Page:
Another irony of the poem, however, is that the "people on the pavement" curse their bread. Instead of being thankful for what they have and finding joy in their lives, they wait "for the light" and wish that they were in Richard Cory's place. This is dramatic irony--when the reader knows something the character doesn't realize. The personae in the poem, the "we," don't realize that their envy robs them of their joy, but readers can contemplate that if Richard Cory's money didn't buy him happiness, then the speakers' unhappiness with their lives is not due to their financial situation either. 

"Richard Cory" contains obvious situational irony, since the character who has everything going for him kills himself. It also has dramatic irony because readers understand what the speakers in the poem don't realize, namely that their lack of happiness cannot be alleviated by financial gain.

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Richard Cory by Edwin Arlington Robinson is a tragic tale that is still relevant in the twenty-first century even though it was written for an audience or reader of the late nineteenth and early twentieth century. People suffering from shortages because of economic depression cannot conceive why a person whom they clearly hold in high esteem and who is "admirably schooled in every grace" could be leading such a troubled life. It remains ironic how people measure success by wealth and status. Richard Cory is "richer than a king" and is treated like one by the townspeople.

Only with hindsight is it clear that what Richard really wants is companionship and community. He has never set himself apart by his demeanor or his behavior; he remains friendly and the narrator finds it necessary to mention that he is "human" as the reader may otherwise be surprised that a man of his status is down-to-earth. It is ironic that the narrator makes this comment as the townspeople treat him as if he is a hero and far above the realm of "human." His suicide however proves otherwise and confirms that he has serious concerns even though his concerns differ from theirs. He obviously never "went without the meat..."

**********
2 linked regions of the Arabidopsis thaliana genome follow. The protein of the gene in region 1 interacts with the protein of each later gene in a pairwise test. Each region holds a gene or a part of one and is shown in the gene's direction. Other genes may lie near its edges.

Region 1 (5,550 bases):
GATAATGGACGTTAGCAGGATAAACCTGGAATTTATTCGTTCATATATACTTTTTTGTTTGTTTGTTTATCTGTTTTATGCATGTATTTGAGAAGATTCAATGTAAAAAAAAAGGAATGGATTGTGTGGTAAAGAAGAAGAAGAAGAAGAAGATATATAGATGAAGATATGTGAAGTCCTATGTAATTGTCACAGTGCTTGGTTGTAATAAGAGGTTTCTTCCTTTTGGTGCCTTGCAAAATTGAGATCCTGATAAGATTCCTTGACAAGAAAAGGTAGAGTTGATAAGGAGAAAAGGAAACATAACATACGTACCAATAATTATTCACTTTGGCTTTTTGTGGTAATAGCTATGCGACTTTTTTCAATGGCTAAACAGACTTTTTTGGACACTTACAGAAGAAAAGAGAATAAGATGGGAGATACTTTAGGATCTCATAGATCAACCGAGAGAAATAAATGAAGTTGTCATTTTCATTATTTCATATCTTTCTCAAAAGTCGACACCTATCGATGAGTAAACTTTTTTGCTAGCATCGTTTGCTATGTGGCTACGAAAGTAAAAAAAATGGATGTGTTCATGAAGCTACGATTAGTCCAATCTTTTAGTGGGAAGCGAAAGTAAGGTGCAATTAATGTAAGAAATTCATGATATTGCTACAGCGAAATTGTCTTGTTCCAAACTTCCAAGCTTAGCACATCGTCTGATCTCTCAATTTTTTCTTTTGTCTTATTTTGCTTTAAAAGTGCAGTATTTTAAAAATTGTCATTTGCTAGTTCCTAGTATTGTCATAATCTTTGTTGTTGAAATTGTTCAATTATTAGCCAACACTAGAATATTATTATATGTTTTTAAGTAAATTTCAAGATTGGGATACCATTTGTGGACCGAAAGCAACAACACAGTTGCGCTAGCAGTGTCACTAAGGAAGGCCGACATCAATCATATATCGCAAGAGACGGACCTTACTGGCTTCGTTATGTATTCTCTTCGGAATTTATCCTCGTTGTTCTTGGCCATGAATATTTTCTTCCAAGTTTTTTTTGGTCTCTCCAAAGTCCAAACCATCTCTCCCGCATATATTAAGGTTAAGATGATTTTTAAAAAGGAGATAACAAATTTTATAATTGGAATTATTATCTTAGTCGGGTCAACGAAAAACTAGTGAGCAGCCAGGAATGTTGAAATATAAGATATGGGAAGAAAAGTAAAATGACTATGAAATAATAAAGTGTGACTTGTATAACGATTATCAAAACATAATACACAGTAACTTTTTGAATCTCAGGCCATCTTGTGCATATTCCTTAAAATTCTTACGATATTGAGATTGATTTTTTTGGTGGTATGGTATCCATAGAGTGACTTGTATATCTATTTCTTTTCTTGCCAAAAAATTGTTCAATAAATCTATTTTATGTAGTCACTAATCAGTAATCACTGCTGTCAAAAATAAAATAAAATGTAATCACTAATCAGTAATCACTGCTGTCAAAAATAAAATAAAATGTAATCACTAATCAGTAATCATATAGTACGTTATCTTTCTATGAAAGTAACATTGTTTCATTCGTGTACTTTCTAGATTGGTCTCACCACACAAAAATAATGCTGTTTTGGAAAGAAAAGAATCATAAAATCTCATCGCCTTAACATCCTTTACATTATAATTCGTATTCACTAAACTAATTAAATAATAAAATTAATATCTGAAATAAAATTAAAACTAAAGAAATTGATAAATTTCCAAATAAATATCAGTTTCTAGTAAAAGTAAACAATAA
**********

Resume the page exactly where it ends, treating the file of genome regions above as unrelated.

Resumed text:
Additionally, there is more irony in the fact that the townspeople strive to be like Richard Cory when he is really the last person they should emulate as his life is obviously not idyllic just because he is wealthy. The final irony seems to be in Richard's own attempts to connect which in fact only serve to create more distance between him and the townspeople who are so in awe of him that he "glittered when he walked." Just as the "calm summer night" belies the harsh reality of life so too does Richard Cory's apparent privilege fool the townspeople into believing that "he was everything."

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The irony is found in the end of the poem. "And Richard Cory one calm summer night / Went home and put a bullet through his head." After describing Richard Cory as the man everyone else wanted to be, the author suddenly twists the poem, showing Richard Cory's suicide. "Calm" increases the irony, because it gives a false illusion of peace and contentment, only to be shattered by Richard Cory "putting a bullet through his head." Its situational irony.